Christmas may be a time for goodwill to all men…but it can also be a time of red noses, sore throats, coughs and sneezes!
And for many people, the unwitting cause of their symptoms could be Christmas itself.
Studies have shown that the festive period can cause untold misery to those who are allergic or sensitive to many of the traditional contents of a home getting ready for Christmas.
For a start, there’s the tree. Reports presented at the American College of Allergy, Asthma and Immunology suggest that the centre-piece of our decorations could be responsible for the upswing in illness in December.
It’s a view that Maxima Skelton, founder of pioneering UK-based allergy firm the Healthy House not only agrees with – but has experienced herself.
She says: “Pine trees brought in to decorate for Christmas can pose a particular threat to allergic people, both because some people are allergic to pine but also, and more commonly, people react to the mould spores given off by Christmas trees.
“It has been found that the earlier you bring a Christmas tree into the house, the more likely you are to suffer from the effects of mould allergy over the Christmas period. This is because after about two weeks of the tree being in a warm environment the mould spores that were present on the tree (or in the soil) have proliferated to the point where they can cause a health hazard to mould allergic people. When you brush against the tree the mould spores are released into the air. The same can also apply to live garlands, wreaths and decorations.
“Trips to A&E are common over the Christmas period, particularly for asthmatic children. Though this could be a combination of excitement and allergy triggers, it seems that the well beloved Christmas tree may have something to do with it.”
Maxima’s daughter Emma was so allergic as a child that she was hospitalised, and the family was forced to make drastic changes to their lifestyle to improve her health. Maxima says: “When Emma was about 2 years old we had a memorable Christmas with a beautiful tree that we had chosen in the forest. After a few days, and after decorating the tree, she started to go berserk – crying and generally showing her signs of allergic reaction. My husband Don picked up the tree, decorations intact, and placed it out on the porch in the snow! We visited the tree on the porch over the Christmas period and as a family, will always remember that Christmas.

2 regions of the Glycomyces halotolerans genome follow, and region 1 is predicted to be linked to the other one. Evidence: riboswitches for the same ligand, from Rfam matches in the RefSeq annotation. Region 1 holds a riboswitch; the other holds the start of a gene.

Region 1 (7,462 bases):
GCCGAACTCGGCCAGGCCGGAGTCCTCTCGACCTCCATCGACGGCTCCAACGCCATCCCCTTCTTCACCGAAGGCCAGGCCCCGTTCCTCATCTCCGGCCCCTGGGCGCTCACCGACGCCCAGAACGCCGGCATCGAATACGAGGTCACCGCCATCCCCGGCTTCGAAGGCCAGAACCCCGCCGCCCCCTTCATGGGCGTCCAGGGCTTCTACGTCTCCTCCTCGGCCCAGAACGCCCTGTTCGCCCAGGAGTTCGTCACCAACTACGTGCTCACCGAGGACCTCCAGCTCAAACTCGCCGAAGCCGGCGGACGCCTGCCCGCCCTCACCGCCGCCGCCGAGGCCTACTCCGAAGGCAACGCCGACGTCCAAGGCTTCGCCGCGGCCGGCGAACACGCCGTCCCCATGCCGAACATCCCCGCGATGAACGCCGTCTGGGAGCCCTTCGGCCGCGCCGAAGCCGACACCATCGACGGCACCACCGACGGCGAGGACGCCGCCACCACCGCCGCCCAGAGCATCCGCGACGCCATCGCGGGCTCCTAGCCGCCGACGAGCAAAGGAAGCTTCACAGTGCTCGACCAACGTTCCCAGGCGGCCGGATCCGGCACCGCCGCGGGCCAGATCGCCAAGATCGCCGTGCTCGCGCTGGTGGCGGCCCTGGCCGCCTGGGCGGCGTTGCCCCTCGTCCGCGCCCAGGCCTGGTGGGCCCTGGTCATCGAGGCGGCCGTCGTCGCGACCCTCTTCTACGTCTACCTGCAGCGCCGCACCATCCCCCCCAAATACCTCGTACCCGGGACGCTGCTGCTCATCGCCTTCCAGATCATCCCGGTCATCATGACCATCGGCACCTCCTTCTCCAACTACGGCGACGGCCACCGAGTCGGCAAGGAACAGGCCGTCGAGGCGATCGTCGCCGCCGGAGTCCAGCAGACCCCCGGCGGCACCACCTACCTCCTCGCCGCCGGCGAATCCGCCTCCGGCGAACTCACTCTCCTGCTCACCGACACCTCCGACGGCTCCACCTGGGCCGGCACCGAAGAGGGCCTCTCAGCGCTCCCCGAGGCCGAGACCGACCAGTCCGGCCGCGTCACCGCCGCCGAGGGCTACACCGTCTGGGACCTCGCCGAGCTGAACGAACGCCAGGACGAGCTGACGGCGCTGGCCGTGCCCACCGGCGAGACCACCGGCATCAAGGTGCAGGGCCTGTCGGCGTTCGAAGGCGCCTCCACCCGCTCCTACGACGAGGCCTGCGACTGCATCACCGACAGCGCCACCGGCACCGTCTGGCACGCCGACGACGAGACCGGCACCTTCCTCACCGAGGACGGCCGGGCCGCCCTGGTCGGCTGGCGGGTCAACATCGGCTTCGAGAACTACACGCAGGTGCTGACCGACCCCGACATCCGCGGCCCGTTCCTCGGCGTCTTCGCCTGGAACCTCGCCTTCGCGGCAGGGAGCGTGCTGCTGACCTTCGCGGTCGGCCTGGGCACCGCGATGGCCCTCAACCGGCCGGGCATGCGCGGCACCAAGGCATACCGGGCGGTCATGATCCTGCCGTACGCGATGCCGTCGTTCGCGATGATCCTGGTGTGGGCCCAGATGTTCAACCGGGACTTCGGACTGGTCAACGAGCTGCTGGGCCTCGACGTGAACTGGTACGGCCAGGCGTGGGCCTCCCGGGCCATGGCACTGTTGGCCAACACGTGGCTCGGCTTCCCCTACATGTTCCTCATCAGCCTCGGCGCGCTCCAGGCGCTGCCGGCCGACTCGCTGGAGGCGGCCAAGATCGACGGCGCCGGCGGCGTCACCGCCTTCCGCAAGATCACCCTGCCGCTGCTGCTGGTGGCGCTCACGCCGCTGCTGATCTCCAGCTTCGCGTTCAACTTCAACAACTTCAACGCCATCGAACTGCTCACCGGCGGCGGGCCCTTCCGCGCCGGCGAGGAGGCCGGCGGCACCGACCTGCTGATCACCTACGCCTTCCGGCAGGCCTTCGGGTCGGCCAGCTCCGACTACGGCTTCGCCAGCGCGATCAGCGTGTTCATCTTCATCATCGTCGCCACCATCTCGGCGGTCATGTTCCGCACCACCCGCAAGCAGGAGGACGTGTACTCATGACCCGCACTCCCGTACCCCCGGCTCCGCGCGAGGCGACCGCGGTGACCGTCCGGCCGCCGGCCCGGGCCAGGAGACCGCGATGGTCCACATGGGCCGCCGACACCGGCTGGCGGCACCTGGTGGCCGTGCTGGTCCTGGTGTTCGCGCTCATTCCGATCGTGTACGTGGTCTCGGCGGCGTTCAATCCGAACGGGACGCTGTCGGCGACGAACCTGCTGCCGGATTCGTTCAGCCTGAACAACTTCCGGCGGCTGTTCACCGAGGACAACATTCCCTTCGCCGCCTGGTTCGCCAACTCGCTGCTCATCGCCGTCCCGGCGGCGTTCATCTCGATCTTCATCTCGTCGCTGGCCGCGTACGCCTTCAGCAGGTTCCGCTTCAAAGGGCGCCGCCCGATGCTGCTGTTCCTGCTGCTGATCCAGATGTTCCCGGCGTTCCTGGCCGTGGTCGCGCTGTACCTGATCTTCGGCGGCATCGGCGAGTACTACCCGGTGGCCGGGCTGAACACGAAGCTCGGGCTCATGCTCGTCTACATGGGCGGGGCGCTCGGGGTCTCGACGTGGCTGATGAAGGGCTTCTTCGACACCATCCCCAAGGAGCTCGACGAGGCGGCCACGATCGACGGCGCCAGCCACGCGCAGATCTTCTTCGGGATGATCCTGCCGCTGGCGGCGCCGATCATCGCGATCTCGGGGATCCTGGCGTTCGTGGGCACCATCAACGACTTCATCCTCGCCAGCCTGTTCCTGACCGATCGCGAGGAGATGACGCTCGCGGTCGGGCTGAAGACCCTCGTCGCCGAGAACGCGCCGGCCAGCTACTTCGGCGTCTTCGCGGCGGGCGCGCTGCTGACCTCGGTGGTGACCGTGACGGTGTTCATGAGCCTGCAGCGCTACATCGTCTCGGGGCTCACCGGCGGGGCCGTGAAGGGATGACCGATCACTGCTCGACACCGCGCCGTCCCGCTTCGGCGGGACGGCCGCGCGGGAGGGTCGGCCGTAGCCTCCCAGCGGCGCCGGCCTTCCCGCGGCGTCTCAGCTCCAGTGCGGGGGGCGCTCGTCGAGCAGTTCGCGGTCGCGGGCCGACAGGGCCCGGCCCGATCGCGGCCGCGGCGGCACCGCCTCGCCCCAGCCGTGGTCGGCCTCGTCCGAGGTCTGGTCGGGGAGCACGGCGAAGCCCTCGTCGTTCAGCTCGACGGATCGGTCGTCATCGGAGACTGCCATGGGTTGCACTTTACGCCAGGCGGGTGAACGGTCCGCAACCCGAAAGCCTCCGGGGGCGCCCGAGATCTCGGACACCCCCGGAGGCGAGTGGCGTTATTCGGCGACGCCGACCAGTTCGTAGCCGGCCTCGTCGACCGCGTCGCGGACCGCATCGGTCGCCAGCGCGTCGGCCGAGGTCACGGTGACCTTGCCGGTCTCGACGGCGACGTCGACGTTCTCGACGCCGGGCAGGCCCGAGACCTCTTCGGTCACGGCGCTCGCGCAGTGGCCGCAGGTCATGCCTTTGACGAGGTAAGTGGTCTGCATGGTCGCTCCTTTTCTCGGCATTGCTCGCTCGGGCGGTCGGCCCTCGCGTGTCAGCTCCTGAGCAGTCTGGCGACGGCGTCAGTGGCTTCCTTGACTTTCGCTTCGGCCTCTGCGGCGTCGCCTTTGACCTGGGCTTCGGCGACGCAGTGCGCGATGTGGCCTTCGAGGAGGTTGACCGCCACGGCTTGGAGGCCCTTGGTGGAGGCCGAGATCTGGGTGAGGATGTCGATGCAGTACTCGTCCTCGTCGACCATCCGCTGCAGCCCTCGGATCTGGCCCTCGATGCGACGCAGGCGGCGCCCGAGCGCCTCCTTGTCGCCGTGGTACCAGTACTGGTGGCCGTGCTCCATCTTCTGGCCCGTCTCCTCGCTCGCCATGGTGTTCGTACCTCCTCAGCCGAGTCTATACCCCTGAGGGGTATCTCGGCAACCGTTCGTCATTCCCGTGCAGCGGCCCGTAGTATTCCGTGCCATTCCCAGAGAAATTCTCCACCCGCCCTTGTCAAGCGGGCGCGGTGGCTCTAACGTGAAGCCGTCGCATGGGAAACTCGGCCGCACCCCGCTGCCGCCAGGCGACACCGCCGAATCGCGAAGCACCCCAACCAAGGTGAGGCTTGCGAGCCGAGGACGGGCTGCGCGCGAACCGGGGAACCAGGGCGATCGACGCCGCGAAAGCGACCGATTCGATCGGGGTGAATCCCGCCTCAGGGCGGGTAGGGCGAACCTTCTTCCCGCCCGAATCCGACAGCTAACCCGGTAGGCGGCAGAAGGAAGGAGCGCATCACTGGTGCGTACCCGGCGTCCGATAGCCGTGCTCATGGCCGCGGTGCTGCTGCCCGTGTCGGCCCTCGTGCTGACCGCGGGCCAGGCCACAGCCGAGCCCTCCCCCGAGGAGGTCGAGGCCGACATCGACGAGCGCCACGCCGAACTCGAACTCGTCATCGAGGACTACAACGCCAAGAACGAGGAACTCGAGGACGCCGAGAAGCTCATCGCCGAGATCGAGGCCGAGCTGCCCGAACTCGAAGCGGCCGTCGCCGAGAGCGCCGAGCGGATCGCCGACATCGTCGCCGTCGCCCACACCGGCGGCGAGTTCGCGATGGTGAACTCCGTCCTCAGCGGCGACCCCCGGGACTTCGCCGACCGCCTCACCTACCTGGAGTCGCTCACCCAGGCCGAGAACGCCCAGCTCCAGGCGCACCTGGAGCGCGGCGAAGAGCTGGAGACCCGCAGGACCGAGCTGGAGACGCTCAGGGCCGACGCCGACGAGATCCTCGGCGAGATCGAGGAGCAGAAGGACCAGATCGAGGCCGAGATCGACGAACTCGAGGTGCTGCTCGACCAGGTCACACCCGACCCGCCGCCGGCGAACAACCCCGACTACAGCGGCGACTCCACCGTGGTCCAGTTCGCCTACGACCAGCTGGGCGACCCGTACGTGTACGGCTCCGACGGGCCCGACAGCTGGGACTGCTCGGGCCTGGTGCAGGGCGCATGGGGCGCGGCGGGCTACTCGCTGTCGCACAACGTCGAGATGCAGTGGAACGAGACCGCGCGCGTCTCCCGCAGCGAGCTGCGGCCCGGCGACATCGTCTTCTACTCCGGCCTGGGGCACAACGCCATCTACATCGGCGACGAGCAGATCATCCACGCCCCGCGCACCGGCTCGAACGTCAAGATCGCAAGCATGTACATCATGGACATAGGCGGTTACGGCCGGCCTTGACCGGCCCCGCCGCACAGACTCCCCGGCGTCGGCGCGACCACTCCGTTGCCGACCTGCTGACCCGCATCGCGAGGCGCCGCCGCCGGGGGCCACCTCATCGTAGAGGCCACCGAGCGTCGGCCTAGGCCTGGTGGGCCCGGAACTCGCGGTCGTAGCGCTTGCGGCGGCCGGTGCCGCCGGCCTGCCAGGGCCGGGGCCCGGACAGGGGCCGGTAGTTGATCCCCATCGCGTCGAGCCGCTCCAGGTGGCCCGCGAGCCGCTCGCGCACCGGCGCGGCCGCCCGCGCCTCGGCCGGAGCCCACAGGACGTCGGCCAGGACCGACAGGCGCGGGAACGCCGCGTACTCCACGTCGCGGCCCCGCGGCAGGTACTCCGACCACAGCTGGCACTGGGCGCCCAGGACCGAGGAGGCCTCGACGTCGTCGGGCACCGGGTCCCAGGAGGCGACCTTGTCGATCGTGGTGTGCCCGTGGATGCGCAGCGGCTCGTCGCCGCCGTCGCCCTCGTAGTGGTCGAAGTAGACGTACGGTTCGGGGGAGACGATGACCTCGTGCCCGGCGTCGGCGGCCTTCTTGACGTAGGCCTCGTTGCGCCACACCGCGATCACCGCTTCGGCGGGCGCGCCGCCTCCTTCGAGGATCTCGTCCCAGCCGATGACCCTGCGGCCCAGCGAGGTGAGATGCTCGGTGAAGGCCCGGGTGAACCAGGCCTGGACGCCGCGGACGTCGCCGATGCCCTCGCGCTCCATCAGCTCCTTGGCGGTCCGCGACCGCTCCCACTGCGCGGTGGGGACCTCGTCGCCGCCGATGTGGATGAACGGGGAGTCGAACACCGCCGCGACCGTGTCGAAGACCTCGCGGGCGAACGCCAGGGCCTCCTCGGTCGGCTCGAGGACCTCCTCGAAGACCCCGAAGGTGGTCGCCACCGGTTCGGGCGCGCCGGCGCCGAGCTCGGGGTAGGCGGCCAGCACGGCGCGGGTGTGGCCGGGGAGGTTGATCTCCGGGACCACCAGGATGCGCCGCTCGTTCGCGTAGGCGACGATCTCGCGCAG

“Last year for the first time we decided to go natural again and bought a little tree with roots which only came into the house on Christmas Eve. We used AircCleanse (allergy spray) in the air and after a few days sprayed the tree with HomeCleanse to counteract any mould that might be starting to grow.”
The synthetic alternatives to Christmas trees are also not without their hazards. The lights which many of us use to decorate them can warm up the plastic, resulting in ‘offgassing’ – emissions being released into the air we breathe. There can also be a problem if the tree is stored in a damp area from one Christmas to the next and it harbours mould spores. Many commercially produced trees are also treated with chemicals before sale, which can provoke a response in sensitive people.
It’s not just the tree that can trigger a reaction. Other potential threats for allergic responses are cut flowers, in particular lilies, which have a very strong odour and can cause allergic rhinitis, respiratory problems and often headaches. They look lovely in a bouquet but quite a number of people do react to them. In our attempts to make our homes feel more ‘Christmassy’, we can also overload the environment with chemical smells and pollutants – for example, from scented candles, pot pourri and wood burning stoves.
Cooking on a gas stove can also produce problems with what is known as indoor air pollution. Studies have shown that it can resemble the pollution levels found on a busy street.
And the changes in the food we eat can be harmful too – it can be a difficult time of year for those with peanut and wheat allergies, and also we tend to consume more pickled, jarred and bottled goods, as well as alcohol, which can be high in sulphites.
Our tendency to stay indoors, switch on central heating and keep windows closed all adds to the Christmas allergy mix – providing ideal breeding grounds for the dust mites and mould spores that can trigger annoying and potentially serious reactions.
There are also the gifts. Maxima says: “Often people give smelly toiletries for Christmas. These can also be a potential trigger to people with respiratory problems or chemical sensitivity, partly from the synthetic fragrances but also from the array of harsh chemicals they contain including sodium lauryl sulphate, alcohol and parabens. Issues can also arise from soft or cuddly toys given to children. Obviously people’s intentions are good, but I would advise caution for anyone who thinks they may be allergic or sensitive.”
Written and supplied by The Healthy House